What Is No-Code?

No-code is a software development approach that doesn’t require programming skills. It is typically designed for line-of-business users. The user relies on a drag-and-drop interface to assemble the necessary elements to produce an application, applet, or other software elements.

What Is a No-Code Development Platform?

No-code platforms provide a drag-and-drop, visual development environment and are designed to create simple applications.

No-code tools offer greater simplicity and ease of use so that anyone can create applications quickly, regardless of their development experience. The purpose of no-code platforms is to let business users, or citizen developers, build their applications, often for a particular use case like an app that helps them increase the efficiency of their daily activities.

This way, business users don't have to wait 3-6 months for IT to deliver the app they need, and IT doesn't get diverted from mission-critical development projects.

How Does No-Code Work?

The term “no-code” is somewhat of a misnomer. All software requires code, but no-code tools abstract software development from a programming language, including logic and syntax. Different objects, elements, and components — such as visual boxes — represent tasks. A user combines and arranges these objects to build an application.

In a no-code environment or tool, data abstraction hides the underlying instructions and details and only displays required functionality. An app or tool is usually represented by visual objects and mapping features that show how various elements interconnect.

No-Code Use Cases

Organizations use no-code for a growing array of tools and tasks, including:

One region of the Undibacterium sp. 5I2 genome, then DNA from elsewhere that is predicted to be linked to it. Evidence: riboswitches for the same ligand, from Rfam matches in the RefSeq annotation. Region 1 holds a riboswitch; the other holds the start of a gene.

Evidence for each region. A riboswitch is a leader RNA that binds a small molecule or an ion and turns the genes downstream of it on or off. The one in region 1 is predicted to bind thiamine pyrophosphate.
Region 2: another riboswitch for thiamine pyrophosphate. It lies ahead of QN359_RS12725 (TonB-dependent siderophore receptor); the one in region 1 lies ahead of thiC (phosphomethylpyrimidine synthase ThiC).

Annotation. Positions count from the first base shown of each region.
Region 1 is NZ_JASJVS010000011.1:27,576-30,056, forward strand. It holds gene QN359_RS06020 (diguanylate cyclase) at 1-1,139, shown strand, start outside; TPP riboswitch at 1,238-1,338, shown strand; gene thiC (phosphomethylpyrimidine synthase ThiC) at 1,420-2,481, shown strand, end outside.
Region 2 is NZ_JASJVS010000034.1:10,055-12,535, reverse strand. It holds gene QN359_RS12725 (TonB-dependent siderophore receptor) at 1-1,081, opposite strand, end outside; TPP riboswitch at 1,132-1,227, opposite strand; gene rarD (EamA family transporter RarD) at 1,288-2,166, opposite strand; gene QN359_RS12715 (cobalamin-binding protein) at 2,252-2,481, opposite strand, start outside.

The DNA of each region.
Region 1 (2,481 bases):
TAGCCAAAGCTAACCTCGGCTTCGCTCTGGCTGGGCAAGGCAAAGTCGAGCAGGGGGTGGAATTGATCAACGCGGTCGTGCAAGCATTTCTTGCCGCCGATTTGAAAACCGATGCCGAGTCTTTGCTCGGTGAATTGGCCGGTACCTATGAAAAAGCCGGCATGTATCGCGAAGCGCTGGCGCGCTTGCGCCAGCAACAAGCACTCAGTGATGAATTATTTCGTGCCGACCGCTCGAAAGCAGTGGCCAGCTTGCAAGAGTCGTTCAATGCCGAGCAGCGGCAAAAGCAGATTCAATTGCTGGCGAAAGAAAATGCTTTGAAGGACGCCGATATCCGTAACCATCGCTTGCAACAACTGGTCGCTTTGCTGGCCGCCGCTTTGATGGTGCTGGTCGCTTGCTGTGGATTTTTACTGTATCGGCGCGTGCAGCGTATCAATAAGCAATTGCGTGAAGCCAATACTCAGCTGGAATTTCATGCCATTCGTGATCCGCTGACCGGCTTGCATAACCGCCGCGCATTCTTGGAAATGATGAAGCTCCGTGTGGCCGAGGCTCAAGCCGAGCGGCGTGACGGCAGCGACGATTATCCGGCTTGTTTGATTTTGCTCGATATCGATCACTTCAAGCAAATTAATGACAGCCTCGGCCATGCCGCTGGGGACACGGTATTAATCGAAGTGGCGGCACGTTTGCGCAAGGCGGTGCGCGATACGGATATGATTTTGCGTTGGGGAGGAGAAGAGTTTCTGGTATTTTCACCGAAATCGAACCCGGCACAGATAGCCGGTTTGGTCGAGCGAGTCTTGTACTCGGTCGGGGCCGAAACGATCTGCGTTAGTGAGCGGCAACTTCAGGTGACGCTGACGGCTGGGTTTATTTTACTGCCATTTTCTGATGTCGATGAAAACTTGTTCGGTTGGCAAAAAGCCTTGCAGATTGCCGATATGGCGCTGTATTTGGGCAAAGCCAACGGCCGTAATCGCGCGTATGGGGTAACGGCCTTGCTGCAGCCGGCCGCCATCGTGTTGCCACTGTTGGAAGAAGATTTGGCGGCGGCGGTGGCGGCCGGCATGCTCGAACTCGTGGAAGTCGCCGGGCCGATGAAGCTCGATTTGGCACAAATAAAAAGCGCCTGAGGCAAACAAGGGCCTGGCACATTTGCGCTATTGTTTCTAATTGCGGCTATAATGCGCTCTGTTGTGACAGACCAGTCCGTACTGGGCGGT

• New employee onboarding
  • Invoicing and purchase order tracking
  • Office automation
  • Calendaring and scheduling
  • Employee directories
  • eCommerce catalogs, sites, and apps
  • Order management

Examples of No-Code Platforms

A few of the most popular no-code platforms include:

Advantages of No-Code

No-code is an excellent alternative to coding if you need a simple app to solve a single business or department problem. IT often deprioritizes these types of projects, so with a no-code tool, business users can take matters into their own hands and get the apps they need much faster without disrupting the work of IT.

No-code platforms require very little training, so anyone in an organization can build an app, usually in the realm of business process management, such as expense approvals.

No-Code Disadvantages

The downside to no-code is that it can result in shadow IT, whereby people develop apps without proper supervision or consideration. Predictably, the results can lead to a proliferation of apps with similar functions but no standards (which stresses IT systems), security concerns, compliance issues, integration problems, apps that use more resources than necessary, and increased technical debt.

There is much to be said about having the technical know-how to consider all angles of automating a business process with a user-friendly interface before starting to build an application.

Are Low-Code and No-Code the Same Thing?

Low-code and no-code are two different development solutions. Both approaches reside on the same side of the development spectrum — veering away from the need to use written code to develop functionality. They remove the complexity from software development while making it easier to manage the enormous volume and complexity of code that’s needed for today’s enterprises.

But while no-code tools are targeted at business users, low-code typically targets professional developers. And that makes all the difference.

No-code providers aim to offer an easy-to-use platform to empower business users to create their departmental applications and relieve IT backlogs. Low-code, on the other hand, aims at helping IT reduce backlogs by accelerating developer productivity.

So no-code is a good solution for simple<, departmental applications with a limited number of users, and low-code is for business-critical solutions and sophisticated, enterprise-grade applications.

Take a look at the Low-Code vs. No-Code article to explore the difference between the two in greater detail.

Should Your Organization Adopt No-Code or Low-Code?

Like any tool, it’s important to understand what you want to accomplish and know what a particular tool offers. For basic needs, no-code may be sufficient. However, for enterprise, scalable, secure, and future-proof apps, low-code is the better choice.

If you’re unsure where to start, take a look at our page How to Evaluate Low-Code Platforms, where you’ll find a 4-step guide to find the right solution for your business.